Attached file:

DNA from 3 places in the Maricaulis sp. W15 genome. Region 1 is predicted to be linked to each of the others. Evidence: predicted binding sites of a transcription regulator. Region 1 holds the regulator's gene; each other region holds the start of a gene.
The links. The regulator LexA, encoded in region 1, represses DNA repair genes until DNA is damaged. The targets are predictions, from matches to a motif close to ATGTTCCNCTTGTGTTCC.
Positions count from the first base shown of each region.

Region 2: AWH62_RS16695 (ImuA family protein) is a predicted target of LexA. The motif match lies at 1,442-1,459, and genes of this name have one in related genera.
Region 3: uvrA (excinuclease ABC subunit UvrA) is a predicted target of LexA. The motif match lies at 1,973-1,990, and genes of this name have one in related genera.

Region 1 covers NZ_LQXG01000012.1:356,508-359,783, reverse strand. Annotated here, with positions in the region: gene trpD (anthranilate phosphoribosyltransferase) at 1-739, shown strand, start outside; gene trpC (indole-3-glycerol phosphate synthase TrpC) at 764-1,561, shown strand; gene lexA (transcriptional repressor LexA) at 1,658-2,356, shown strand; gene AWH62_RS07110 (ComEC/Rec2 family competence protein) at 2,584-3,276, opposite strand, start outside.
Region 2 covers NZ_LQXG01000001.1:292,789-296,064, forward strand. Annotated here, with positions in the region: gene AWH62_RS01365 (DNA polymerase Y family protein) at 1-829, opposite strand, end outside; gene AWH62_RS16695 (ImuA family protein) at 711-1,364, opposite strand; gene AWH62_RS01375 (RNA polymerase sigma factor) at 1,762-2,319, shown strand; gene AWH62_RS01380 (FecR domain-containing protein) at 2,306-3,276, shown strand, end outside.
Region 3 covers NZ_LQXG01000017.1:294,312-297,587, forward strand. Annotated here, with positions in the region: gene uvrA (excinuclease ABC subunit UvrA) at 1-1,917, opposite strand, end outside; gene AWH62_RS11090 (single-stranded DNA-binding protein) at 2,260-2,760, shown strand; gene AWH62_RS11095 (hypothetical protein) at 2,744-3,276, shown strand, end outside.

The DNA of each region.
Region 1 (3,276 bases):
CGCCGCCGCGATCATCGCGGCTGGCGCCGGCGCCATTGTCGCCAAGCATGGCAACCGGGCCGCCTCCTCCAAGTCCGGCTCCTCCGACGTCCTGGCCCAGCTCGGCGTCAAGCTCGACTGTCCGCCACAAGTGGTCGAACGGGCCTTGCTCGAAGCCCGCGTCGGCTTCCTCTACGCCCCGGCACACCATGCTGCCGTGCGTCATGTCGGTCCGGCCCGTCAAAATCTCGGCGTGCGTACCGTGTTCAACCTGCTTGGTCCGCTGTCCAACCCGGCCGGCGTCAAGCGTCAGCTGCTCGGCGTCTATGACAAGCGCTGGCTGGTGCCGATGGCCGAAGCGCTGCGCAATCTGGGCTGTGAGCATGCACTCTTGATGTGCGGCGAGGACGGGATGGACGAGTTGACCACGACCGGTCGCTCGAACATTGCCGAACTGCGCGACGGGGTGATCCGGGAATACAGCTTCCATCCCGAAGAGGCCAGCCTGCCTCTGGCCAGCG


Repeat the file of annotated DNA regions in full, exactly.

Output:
DNA from 3 places in the Maricaulis sp. W15 genome. Region 1 is predicted to be linked to each of the others. Evidence: predicted binding sites of a transcription regulator. Region 1 holds the regulator's gene; each other region holds the start of a gene.
The links. The regulator LexA, encoded in region 1, represses DNA repair genes until DNA is damaged. The targets are predictions, from matches to a motif close to ATGTTCCNCTTGTGTTCC.
Positions count from the first base shown of each region.

Region 2: AWH62_RS16695 (ImuA family protein) is a predicted target of LexA. The motif match lies at 1,442-1,459, and genes of this name have one in related genera.
Region 3: uvrA (excinuclease ABC subunit UvrA) is a predicted target of LexA. The motif match lies at 1,973-1,990, and genes of this name have one in related genera.

Region 1 covers NZ_LQXG01000012.1:356,508-359,783, reverse strand. Annotated here, with positions in the region: gene trpD (anthranilate phosphoribosyltransferase) at 1-739, shown strand, start outside; gene trpC (indole-3-glycerol phosphate synthase TrpC) at 764-1,561, shown strand; gene lexA (transcriptional repressor LexA) at 1,658-2,356, shown strand; gene AWH62_RS07110 (ComEC/Rec2 family competence protein) at 2,584-3,276, opposite strand, start outside.
Region 2 covers NZ_LQXG01000001.1:292,789-296,064, forward strand. Annotated here, with positions in the region: gene AWH62_RS01365 (DNA polymerase Y family protein) at 1-829, opposite strand, end outside; gene AWH62_RS16695 (ImuA family protein) at 711-1,364, opposite strand; gene AWH62_RS01375 (RNA polymerase sigma factor) at 1,762-2,319, shown strand; gene AWH62_RS01380 (FecR domain-containing protein) at 2,306-3,276, shown strand, end outside.
Region 3 covers NZ_LQXG01000017.1:294,312-297,587, forward strand. Annotated here, with positions in the region: gene uvrA (excinuclease ABC subunit UvrA) at 1-1,917, opposite strand, end outside; gene AWH62_RS11090 (single-stranded DNA-binding protein) at 2,260-2,760, shown strand; gene AWH62_RS11095 (hypothetical protein) at 2,744-3,276, shown strand, end outside.

The DNA of each region.
Region 1 (3,276 bases):
CGCCGCCGCGATCATCGCGGCTGGCGCCGGCGCCATTGTCGCCAAGCATGGCAACCGGGCCGCCTCCTCCAAGTCCGGCTCCTCCGACGTCCTGGCCCAGCTCGGCGTCAAGCTCGACTGTCCGCCACAAGTGGTCGAACGGGCCTTGCTCGAAGCCCGCGTCGGCTTCCTCTACGCCCCGGCACACCATGCTGCCGTGCGTCATGTCGGTCCGGCCCGTCAAAATCTCGGCGTGCGTACCGTGTTCAACCTGCTTGGTCCGCTGTCCAACCCGGCCGGCGTCAAGCGTCAGCTGCTCGGCGTCTATGACAAGCGCTGGCTGGTGCCGATGGCCGAAGCGCTGCGCAATCTGGGCTGTGAGCATGCACTCTTGATGTGCGGCGAGGACGGGATGGACGAGTTGACCACGACCGGTCGCTCGAACATTGCCGAACTGCGCGACGGGGTGATCCGGGAATACAGCTTCCATCCCGAAGAGGCCAGCCTGCCTCTGGCCAGCG